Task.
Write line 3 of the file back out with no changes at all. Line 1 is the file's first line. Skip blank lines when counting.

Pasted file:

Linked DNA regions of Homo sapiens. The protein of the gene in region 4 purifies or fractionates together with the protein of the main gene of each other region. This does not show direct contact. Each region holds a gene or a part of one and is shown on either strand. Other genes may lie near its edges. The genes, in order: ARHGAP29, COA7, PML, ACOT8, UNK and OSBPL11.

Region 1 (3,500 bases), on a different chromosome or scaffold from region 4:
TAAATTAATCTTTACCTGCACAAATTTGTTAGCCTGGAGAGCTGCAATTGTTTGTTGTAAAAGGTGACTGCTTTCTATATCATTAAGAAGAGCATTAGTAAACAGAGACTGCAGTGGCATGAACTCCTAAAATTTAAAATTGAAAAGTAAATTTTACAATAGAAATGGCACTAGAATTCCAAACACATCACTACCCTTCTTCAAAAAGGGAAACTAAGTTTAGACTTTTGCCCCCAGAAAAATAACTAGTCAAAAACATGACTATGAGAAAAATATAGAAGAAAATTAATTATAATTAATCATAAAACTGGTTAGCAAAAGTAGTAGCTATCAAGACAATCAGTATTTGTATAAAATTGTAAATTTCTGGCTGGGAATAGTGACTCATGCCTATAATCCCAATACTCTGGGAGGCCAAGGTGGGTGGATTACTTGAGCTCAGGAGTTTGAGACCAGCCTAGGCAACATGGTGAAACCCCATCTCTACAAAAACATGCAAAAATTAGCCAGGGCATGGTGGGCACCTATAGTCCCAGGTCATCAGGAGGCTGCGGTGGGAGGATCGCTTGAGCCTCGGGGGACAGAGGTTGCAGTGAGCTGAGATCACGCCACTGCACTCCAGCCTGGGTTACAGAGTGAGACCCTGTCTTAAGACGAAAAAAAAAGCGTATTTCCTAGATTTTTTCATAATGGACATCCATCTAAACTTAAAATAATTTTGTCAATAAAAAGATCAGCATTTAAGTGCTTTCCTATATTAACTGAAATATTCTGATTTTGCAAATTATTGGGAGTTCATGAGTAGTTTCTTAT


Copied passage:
TAAATTAATCTTTACCTGCACAAATTTGTTAGCCTGGAGAGCTGCAATTGTTTGTTGTAAAAGGTGACTGCTTTCTATATCATTAAGAAGAGCATTAGTAAACAGAGACTGCAGTGGCATGAACTCCTAAAATTTAAAATTGAAAAGTAAATTTTACAATAGAAATGGCACTAGAATTCCAAACACATCACTACCCTTCTTCAAAAAGGGAAACTAAGTTTAGACTTTTGCCCCCAGAAAAATAACTAGTCAAAAACATGACTATGAGAAAAATATAGAAGAAAATTAATTATAATTAATCATAAAACTGGTTAGCAAAAGTAGTAGCTATCAAGACAATCAGTATTTGTATAAAATTGTAAATTTCTGGCTGGGAATAGTGACTCATGCCTATAATCCCAATACTCTGGGAGGCCAAGGTGGGTGGATTACTTGAGCTCAGGAGTTTGAGACCAGCCTAGGCAACATGGTGAAACCCCATCTCTACAAAAACATGCAAAAATTAGCCAGGGCATGGTGGGCACCTATAGTCCCAGGTCATCAGGAGGCTGCGGTGGGAGGATCGCTTGAGCCTCGGGGGACAGAGGTTGCAGTGAGCTGAGATCACGCCACTGCACTCCAGCCTGGGTTACAGAGTGAGACCCTGTCTTAAGACGAAAAAAAAAGCGTATTTCCTAGATTTTTTCATAATGGACATCCATCTAAACTTAAAATAATTTTGTCAATAAAAAGATCAGCATTTAAGTGCTTTCCTATATTAACTGAAATATTCTGATTTTGCAAATTATTGGGAGTTCATGAGTAGTTTCTTAT